Other tips: For tips on how to live a more salmon-friendly lifestyle, see this page on the Friends of the Cedar River Watershed site (scroll to the bottom). For a map and calendar of other salmon-related events and viewing sites outside of the Cedar River visit Lake Washington/Cedar/SammamishWatersheds.

5 books on the salmon journey for kids

Want to get your kids excited by the salmon journey by reading about it first? Try one of these books recommended by Sharon Chastain, Children’s Librarian at Maple Valley Library.

1. Sockeye's Journey Home: The Story of a Pacific Salmon, by Barbara Gaines (easy fiction)

Swimming against the current and avoiding fishing nets and predators, sockeye salmon travels from the Pacific Ocean through Puget Sound, the Ballard Locks Canal, Lake Union, Lake Washington, and up the Cedar River to return to his birthplace and spawn.

2. Salmon Forest, by David Suzuki and Sarah Ellis  (easy fiction)

During a walk in the woods with her father, Kate learns about the life cycle of the sockeye salmon, as well as its place in the larger circle of life.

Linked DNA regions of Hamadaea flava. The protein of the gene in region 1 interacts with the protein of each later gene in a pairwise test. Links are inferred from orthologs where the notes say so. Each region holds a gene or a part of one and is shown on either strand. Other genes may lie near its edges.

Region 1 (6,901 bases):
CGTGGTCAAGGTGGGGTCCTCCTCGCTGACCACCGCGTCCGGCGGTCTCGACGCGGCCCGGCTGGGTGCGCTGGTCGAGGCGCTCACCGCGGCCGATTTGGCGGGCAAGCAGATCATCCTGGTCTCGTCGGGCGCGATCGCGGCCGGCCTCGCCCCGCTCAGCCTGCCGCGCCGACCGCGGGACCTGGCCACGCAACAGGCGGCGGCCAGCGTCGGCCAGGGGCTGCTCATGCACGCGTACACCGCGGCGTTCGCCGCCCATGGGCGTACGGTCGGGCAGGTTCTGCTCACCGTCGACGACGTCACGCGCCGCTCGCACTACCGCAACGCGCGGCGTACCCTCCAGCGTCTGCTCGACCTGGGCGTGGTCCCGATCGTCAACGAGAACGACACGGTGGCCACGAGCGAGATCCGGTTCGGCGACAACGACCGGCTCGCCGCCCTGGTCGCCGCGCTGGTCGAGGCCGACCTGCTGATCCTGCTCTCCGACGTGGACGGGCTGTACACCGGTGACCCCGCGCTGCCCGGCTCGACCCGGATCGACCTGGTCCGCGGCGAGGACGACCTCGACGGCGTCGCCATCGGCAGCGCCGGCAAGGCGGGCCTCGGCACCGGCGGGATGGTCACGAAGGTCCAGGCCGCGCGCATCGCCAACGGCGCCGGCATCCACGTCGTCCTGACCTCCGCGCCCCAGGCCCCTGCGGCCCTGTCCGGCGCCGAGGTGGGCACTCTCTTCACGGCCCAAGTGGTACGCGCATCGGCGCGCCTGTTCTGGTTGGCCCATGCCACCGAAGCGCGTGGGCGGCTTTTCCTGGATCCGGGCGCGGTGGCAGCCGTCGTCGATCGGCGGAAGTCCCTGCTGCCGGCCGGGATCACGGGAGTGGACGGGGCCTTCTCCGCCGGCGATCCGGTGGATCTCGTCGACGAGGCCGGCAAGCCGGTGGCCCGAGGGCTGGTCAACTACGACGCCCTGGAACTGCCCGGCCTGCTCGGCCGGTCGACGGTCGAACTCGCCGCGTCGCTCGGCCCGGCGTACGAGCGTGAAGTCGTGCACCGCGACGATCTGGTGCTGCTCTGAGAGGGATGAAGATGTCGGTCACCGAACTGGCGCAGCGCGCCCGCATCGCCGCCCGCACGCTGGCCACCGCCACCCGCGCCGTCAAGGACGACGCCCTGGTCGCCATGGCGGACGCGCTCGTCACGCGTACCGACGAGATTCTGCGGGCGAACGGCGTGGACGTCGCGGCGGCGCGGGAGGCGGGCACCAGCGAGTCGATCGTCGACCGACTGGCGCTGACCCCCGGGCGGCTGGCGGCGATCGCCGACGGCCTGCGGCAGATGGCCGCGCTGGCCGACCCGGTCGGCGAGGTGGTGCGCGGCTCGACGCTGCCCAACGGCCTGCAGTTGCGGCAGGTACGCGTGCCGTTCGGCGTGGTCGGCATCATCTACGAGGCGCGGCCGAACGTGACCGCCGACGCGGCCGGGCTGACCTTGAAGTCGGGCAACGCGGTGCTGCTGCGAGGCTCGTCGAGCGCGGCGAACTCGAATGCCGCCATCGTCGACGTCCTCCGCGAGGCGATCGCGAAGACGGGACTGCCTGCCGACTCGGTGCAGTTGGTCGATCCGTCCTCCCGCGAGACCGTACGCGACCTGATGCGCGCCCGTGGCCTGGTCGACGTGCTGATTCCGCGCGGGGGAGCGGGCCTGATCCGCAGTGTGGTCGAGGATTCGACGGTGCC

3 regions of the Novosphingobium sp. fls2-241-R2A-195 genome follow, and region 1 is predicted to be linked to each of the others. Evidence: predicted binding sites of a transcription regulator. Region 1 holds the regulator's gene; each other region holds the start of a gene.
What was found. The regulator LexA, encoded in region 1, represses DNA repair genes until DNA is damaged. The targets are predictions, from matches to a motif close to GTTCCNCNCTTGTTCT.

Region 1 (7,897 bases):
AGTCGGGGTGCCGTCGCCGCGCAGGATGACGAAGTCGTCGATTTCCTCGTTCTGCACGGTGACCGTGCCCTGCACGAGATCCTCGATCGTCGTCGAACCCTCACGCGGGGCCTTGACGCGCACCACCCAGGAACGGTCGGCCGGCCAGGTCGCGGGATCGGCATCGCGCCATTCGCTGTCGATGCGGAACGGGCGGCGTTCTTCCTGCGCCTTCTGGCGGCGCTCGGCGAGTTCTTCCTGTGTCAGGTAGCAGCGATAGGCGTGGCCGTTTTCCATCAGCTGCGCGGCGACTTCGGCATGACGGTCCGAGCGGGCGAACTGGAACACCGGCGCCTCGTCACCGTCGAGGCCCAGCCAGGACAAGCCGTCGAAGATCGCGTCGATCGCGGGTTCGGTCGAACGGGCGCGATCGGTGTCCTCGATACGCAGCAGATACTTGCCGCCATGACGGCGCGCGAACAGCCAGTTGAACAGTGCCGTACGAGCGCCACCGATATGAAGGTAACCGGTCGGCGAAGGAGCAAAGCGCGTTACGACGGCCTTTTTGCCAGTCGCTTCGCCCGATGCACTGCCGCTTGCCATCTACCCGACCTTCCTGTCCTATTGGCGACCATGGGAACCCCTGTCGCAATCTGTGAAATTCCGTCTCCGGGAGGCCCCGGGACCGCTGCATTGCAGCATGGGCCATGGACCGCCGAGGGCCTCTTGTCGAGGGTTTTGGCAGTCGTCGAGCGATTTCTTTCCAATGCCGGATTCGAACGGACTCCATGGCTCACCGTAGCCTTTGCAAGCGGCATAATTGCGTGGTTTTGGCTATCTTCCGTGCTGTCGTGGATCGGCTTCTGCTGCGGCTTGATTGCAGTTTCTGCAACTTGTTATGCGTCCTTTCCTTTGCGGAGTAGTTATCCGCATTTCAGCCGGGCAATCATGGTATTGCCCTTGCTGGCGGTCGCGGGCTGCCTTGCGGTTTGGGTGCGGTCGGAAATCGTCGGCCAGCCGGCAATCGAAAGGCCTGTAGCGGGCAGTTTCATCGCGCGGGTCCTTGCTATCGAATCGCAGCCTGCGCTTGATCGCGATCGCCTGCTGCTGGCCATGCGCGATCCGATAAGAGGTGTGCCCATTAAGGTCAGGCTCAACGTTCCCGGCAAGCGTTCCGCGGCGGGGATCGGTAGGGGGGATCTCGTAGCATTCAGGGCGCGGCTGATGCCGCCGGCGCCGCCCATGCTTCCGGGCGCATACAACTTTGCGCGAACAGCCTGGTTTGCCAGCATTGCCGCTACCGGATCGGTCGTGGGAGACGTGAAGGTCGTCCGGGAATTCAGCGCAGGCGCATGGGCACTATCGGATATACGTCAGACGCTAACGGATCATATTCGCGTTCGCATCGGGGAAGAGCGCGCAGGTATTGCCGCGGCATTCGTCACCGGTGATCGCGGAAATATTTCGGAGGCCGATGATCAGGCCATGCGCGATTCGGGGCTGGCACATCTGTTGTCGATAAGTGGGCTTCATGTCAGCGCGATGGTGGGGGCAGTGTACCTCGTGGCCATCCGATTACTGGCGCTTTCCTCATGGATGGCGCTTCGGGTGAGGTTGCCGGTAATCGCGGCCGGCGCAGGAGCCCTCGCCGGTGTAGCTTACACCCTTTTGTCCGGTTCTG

3. Salmon: Tireless Travelers, by Andreu Llamas  (juvenile nonfiction)

Describes the physical characteristics, habitat, behavior, migration, ancestors, and predators of these efficient fish.

4. The Life Cycle of a Salmon, by Bobbie Kalman and Rebecca Sjonger  (juvenile nonfiction)

The Life Cycle of a Salmon looks at the growth of a salmon from egg to adult, and provides children with a thorough account of the five distinct stages of a salmon's life cycle: egg, alevin, fry, smolt and adult.

5. The Prince and the Salmon People, retold by Claire Rudolf Murphy (folktale)

When the salmon stop coming to his village, a Tsimshian prince travels to the world of the Spring Salmon People and discovers the vital connection between the human and animal worlds.


Tiffany Doerr Guerzon is a freelance writer and the mother of three children, including a teen. Read more of her writing at